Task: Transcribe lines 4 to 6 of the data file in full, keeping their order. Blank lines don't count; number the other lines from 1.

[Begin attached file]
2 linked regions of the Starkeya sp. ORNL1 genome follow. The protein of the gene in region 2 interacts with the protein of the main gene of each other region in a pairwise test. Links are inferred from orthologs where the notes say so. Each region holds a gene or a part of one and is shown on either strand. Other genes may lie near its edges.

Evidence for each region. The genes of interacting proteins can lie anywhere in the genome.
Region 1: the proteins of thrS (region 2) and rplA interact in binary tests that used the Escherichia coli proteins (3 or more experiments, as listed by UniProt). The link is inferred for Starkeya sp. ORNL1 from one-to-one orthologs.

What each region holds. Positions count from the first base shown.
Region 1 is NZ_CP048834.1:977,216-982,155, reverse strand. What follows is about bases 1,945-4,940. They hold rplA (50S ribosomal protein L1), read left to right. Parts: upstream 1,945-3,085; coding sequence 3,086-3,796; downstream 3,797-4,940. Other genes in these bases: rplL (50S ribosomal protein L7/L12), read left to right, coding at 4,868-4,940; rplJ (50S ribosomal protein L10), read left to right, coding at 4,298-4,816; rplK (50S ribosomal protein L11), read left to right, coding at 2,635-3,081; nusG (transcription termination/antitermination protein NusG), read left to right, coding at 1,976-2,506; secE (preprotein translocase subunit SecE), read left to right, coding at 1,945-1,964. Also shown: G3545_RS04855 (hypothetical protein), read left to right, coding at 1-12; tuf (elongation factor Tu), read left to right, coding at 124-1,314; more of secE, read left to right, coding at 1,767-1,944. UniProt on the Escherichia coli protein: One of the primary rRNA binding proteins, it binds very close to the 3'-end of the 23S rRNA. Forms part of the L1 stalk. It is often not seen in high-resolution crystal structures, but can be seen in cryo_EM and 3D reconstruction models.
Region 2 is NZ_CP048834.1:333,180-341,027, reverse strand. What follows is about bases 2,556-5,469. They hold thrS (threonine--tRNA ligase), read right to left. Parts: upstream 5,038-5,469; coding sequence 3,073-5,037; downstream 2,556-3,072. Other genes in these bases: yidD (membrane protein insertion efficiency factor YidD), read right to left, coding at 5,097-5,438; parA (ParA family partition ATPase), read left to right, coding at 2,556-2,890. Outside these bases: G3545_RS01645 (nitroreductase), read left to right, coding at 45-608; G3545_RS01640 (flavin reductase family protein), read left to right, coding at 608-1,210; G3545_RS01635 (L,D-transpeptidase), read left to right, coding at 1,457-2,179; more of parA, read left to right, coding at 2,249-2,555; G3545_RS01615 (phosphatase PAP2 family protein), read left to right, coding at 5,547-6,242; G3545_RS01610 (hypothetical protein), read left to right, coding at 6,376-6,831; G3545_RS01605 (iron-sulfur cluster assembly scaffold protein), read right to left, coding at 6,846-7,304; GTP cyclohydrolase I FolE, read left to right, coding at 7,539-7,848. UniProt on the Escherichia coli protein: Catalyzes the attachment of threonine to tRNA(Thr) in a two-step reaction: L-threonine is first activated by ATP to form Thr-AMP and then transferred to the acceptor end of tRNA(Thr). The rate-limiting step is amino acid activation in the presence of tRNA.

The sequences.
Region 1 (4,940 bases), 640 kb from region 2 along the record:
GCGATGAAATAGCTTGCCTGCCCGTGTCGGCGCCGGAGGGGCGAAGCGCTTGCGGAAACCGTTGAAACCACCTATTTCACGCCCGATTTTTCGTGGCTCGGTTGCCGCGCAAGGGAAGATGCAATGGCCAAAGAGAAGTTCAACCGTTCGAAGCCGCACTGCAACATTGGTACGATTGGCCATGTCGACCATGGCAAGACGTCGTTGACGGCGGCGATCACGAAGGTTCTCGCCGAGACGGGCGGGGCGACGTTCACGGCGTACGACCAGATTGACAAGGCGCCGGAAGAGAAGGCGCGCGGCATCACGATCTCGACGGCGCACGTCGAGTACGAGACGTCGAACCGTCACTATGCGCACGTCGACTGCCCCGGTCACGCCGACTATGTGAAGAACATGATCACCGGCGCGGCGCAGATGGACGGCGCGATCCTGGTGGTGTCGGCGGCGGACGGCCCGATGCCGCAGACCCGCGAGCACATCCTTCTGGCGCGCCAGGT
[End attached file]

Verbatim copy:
What each region holds. Positions count from the first base shown.
Region 1 is NZ_CP048834.1:977,216-982,155, reverse strand. What follows is about bases 1,945-4,940. They hold rplA (50S ribosomal protein L1), read left to right. Parts: upstream 1,945-3,085; coding sequence 3,086-3,796; downstream 3,797-4,940. Other genes in these bases: rplL (50S ribosomal protein L7/L12), read left to right, coding at 4,868-4,940; rplJ (50S ribosomal protein L10), read left to right, coding at 4,298-4,816; rplK (50S ribosomal protein L11), read left to right, coding at 2,635-3,081; nusG (transcription termination/antitermination protein NusG), read left to right, coding at 1,976-2,506; secE (preprotein translocase subunit SecE), read left to right, coding at 1,945-1,964. Also shown: G3545_RS04855 (hypothetical protein), read left to right, coding at 1-12; tuf (elongation factor Tu), read left to right, coding at 124-1,314; more of secE, read left to right, coding at 1,767-1,944. UniProt on the Escherichia coli protein: One of the primary rRNA binding proteins, it binds very close to the 3'-end of the 23S rRNA. Forms part of the L1 stalk. It is often not seen in high-resolution crystal structures, but can be seen in cryo_EM and 3D reconstruction models.
Region 2 is NZ_CP048834.1:333,180-341,027, reverse strand. What follows is about bases 2,556-5,469. They hold thrS (threonine--tRNA ligase), read right to left. Parts: upstream 5,038-5,469; coding sequence 3,073-5,037; downstream 2,556-3,072. Other genes in these bases: yidD (membrane protein insertion efficiency factor YidD), read right to left, coding at 5,097-5,438; parA (ParA family partition ATPase), read left to right, coding at 2,556-2,890. Outside these bases: G3545_RS01645 (nitroreductase), read left to right, coding at 45-608; G3545_RS01640 (flavin reductase family protein), read left to right, coding at 608-1,210; G3545_RS01635 (L,D-transpeptidase), read left to right, coding at 1,457-2,179; more of parA, read left to right, coding at 2,249-2,555; G3545_RS01615 (phosphatase PAP2 family protein), read left to right, coding at 5,547-6,242; G3545_RS01610 (hypothetical protein), read left to right, coding at 6,376-6,831; G3545_RS01605 (iron-sulfur cluster assembly scaffold protein), read right to left, coding at 6,846-7,304; GTP cyclohydrolase I FolE, read left to right, coding at 7,539-7,848. UniProt on the Escherichia coli protein: Catalyzes the attachment of threonine to tRNA(Thr) in a two-step reaction: L-threonine is first activated by ATP to form Thr-AMP and then transferred to the acceptor end of tRNA(Thr). The rate-limiting step is amino acid activation in the presence of tRNA.